Also Known By: Fjord, Norges Fjordhest (Norwegian), Fjording, Nordbag, Nordfjord, Northern Dun, Norwegian Dun, Norwegian Pony, Vestland, West Norway, West Norwegian
The Norwegian Fjord (pronounced Fee-ord) Horse is Norway's oldest horse breed. It is estimated that the original Fjords migrated to Norway and the Scandinavian peninsula over 4,000 years ago and they were domesticated about 2,000 B.C. They have been selectively bred in Norway for over 2,000 years and the first directed selection program began in the mid-1880's. The original Norwegian Fjord varied in color and averaged 12.1 hands in size. Selection has increased the height to 13 to 14.1 hands and the breed is one of the few modern breeds exhibiting only the primitive or dun coloration.
This pony was used by the Vikings for war mounts and they were also thought to be the first western Europeans to use horses for farming and the horses they used were the versatile Fjord pony. It is thought that all present-day draft breeds in western Europe are descended in part from the Norwegian Fjord.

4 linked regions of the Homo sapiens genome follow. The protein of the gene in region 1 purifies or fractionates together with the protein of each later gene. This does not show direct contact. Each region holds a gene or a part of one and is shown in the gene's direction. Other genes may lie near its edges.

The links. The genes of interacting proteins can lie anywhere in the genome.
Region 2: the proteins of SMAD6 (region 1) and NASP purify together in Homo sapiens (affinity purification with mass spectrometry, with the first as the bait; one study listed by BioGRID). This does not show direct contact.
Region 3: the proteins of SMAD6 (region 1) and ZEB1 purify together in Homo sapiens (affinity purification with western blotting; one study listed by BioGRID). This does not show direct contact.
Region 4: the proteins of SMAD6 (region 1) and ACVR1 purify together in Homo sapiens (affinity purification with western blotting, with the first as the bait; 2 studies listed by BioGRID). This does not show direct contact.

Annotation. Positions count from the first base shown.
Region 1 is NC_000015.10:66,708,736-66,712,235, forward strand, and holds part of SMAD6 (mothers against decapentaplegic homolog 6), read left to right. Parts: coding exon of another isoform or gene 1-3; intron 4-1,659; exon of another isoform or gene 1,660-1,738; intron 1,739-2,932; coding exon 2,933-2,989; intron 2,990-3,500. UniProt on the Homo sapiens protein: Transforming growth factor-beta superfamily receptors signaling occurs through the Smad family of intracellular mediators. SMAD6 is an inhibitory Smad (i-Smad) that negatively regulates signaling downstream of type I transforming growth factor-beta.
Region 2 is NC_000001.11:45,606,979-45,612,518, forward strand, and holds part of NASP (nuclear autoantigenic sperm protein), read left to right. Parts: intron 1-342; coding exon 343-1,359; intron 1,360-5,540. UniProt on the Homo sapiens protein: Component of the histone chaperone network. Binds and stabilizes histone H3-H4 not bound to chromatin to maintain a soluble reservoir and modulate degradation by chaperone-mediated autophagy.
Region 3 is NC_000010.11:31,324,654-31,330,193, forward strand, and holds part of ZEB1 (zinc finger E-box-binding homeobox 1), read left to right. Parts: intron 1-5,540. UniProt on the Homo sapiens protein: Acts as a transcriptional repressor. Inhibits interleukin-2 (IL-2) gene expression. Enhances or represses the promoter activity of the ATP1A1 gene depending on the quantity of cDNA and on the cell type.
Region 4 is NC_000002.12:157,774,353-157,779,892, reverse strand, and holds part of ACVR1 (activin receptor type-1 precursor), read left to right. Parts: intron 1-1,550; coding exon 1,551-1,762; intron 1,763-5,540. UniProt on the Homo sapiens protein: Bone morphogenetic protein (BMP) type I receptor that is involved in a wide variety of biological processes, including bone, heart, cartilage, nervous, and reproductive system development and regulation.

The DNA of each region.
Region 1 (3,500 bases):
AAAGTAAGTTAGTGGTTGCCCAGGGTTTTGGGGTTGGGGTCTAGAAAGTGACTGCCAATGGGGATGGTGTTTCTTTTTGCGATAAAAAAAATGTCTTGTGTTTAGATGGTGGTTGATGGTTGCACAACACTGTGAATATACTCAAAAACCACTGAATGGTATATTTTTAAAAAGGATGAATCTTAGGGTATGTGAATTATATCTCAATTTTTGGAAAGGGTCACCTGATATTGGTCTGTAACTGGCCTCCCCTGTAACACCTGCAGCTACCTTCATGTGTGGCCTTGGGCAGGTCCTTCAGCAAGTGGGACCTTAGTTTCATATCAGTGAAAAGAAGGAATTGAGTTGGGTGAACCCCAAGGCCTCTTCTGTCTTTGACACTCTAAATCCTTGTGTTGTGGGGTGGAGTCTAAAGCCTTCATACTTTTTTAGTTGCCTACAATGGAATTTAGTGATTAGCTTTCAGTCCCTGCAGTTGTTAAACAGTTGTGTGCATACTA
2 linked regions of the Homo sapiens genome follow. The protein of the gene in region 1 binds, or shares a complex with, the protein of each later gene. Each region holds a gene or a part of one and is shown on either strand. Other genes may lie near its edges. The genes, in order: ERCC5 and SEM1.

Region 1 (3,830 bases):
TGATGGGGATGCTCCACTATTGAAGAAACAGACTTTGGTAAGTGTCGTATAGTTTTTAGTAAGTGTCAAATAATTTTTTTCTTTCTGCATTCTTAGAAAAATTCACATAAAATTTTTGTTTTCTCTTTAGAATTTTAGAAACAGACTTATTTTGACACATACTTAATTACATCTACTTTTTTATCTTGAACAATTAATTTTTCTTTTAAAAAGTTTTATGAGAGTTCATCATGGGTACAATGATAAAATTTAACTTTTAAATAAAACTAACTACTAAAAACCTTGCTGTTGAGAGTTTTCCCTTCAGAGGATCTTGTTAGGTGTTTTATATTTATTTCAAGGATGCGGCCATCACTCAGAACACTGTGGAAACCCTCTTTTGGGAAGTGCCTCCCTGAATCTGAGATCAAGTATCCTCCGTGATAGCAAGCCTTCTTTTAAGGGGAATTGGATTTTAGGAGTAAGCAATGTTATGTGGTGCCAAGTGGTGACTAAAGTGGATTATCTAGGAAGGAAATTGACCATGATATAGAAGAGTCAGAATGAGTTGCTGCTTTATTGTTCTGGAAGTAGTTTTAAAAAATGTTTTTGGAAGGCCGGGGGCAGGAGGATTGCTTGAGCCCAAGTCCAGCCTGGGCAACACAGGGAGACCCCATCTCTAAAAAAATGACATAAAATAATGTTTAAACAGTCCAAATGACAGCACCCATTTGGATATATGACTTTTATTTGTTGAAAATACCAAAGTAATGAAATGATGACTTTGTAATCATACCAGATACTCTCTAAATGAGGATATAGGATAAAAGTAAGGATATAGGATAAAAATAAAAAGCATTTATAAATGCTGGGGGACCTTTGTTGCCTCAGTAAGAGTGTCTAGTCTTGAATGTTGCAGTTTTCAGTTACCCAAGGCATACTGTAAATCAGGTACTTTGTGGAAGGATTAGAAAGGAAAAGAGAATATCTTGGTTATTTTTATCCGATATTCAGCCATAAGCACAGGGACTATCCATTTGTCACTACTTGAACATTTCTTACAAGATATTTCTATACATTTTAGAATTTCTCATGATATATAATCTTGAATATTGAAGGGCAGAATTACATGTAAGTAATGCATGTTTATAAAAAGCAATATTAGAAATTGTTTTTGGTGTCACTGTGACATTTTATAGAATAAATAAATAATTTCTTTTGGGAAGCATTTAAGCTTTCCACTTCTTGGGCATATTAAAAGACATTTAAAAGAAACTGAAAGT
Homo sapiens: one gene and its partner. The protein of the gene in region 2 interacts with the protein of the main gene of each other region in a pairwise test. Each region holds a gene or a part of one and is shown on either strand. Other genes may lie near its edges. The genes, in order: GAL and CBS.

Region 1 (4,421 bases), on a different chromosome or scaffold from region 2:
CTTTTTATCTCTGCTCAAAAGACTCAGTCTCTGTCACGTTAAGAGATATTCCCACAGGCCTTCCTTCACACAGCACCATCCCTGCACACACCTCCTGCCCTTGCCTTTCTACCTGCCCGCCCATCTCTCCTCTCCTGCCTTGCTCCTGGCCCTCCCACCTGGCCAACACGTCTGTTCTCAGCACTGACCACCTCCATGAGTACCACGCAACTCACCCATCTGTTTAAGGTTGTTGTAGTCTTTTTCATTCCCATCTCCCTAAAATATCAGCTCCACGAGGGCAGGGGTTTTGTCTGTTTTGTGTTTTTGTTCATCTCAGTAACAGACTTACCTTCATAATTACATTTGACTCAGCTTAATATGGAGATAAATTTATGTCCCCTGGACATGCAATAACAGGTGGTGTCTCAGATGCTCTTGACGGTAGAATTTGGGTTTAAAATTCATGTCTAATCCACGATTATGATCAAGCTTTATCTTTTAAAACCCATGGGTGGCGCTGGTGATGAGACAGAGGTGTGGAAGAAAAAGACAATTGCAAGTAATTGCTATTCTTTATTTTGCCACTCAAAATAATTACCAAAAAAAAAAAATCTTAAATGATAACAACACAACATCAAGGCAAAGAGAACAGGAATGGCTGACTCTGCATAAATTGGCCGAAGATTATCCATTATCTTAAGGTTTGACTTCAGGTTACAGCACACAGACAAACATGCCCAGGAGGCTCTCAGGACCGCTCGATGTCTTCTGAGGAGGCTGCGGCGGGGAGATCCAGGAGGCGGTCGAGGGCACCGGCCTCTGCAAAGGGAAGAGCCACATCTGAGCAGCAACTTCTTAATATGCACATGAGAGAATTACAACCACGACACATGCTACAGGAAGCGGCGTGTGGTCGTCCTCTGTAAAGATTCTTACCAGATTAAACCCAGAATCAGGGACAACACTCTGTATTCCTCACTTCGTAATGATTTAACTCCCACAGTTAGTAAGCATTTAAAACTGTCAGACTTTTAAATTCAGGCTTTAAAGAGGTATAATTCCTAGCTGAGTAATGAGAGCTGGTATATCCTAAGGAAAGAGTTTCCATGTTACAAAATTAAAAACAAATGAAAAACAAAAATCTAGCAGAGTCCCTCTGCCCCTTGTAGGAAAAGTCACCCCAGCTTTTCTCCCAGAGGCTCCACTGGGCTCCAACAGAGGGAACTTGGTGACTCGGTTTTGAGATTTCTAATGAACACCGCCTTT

All breeding in Norway is now controlled by a Norwegian government agency. Only champion stock can be exported. The Fjords now have registries in Canada, the United States, Great Britain, Germany, the Netherlands, Belgium, Denmark and Sweden. Approximately twenty-two Fjords have been imported to the United States, most of them in the middle 1950's. Their descendants and a few of those originally imported are scattered throughout North America.
The Fjord Horse is distinguished by its unequaled dependability. For centuries Norwegian breeders have been determined to improve the breed while emphasizing the calm and gentle temperament. They are easily broken and need no retraining, even after spending months at pasture untouched.
These dun-colored horses are nearly identical to the unfamiliar eye, with distinct and spectacular markings. Each has a dark dorsal stripe, initiating in the center of the forelock and running through the center of the mane, back and tail. Dark bars on the legs and black fetlocks complete the description. Stallions stand 14 to 14-2 1/2 hands while the mares are 13-1 to 13-3 hands.
The Fjord's strength, clean lines and exceptionally adaptable nature have made them equally well suited to harness or saddle. They can be ridden English or Western, hunted, or driven in shows, parades and down country roads. Their mild manner makes them an ideal family horse, ridden or driven as easily by the novice or youngster as by the knowledgeable adult horseman.
Kentucky Horse Park, 4089 Iron Works Pike, Lexington, KY 40511
Correspondence, Bonnie Hendricks, author of "International Encyclopedia of Horse Breeds" published by University of Oklahoma Press
Mason, I.L. 1996. World Dictionary of Livestock Breeds.